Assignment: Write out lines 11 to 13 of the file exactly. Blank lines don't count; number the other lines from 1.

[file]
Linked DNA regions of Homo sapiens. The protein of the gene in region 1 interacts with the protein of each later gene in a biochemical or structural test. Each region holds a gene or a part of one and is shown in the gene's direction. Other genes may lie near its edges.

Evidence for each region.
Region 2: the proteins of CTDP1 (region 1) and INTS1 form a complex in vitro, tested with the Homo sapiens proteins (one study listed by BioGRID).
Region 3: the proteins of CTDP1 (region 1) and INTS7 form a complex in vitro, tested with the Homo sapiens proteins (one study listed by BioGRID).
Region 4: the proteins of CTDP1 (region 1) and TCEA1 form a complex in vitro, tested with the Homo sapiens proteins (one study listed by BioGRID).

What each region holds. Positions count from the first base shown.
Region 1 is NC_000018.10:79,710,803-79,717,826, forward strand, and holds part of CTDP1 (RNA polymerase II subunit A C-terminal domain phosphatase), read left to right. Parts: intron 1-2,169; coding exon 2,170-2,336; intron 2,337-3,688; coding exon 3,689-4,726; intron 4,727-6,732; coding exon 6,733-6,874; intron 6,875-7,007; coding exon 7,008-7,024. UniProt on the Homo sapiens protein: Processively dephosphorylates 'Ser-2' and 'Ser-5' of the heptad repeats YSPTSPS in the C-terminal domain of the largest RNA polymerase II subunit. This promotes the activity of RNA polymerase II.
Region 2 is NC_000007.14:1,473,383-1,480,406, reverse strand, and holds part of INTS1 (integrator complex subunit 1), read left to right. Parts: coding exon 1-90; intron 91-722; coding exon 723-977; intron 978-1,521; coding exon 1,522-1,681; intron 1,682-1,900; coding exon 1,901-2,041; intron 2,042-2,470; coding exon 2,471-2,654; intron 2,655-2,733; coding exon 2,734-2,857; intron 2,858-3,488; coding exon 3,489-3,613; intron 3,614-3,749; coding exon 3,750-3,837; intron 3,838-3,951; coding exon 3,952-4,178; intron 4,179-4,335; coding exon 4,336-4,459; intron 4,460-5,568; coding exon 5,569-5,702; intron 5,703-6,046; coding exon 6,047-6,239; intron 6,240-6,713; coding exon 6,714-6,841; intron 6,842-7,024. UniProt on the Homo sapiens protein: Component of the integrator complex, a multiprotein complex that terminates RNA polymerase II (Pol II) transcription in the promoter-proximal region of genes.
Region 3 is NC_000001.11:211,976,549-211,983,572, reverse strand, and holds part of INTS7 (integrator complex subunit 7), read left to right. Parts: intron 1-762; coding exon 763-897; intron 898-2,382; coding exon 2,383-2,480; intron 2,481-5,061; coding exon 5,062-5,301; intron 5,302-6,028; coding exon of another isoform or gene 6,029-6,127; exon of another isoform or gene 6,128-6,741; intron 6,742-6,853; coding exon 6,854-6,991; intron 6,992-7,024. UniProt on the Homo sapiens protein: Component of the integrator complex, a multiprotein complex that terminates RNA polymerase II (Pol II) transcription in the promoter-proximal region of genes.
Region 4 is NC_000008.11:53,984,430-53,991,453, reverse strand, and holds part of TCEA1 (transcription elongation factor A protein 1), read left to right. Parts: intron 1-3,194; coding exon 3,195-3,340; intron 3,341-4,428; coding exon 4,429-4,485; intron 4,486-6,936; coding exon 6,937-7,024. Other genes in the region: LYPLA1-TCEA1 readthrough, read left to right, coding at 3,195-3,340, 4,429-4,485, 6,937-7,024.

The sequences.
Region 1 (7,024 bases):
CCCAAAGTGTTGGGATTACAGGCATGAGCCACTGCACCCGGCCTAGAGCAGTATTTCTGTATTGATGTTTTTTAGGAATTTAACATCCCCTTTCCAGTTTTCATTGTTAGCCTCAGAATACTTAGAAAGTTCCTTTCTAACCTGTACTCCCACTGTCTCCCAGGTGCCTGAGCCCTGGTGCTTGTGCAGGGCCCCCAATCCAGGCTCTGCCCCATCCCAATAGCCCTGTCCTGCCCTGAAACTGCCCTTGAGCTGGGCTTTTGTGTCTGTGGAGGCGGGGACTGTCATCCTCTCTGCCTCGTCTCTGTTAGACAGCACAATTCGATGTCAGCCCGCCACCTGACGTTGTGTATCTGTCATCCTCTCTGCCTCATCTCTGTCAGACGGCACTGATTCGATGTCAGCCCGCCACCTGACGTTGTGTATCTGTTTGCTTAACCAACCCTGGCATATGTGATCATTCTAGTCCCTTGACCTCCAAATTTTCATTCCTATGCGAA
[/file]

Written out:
The sequences.
Region 1 (7,024 bases):
CCCAAAGTGTTGGGATTACAGGCATGAGCCACTGCACCCGGCCTAGAGCAGTATTTCTGTATTGATGTTTTTTAGGAATTTAACATCCCCTTTCCAGTTTTCATTGTTAGCCTCAGAATACTTAGAAAGTTCCTTTCTAACCTGTACTCCCACTGTCTCCCAGGTGCCTGAGCCCTGGTGCTTGTGCAGGGCCCCCAATCCAGGCTCTGCCCCATCCCAATAGCCCTGTCCTGCCCTGAAACTGCCCTTGAGCTGGGCTTTTGTGTCTGTGGAGGCGGGGACTGTCATCCTCTCTGCCTCGTCTCTGTTAGACAGCACAATTCGATGTCAGCCCGCCACCTGACGTTGTGTATCTGTCATCCTCTCTGCCTCATCTCTGTCAGACGGCACTGATTCGATGTCAGCCCGCCACCTGACGTTGTGTATCTGTTTGCTTAACCAACCCTGGCATATGTGATCATTCTAGTCCCTTGACCTCCAAATTTTCATTCCTATGCGAA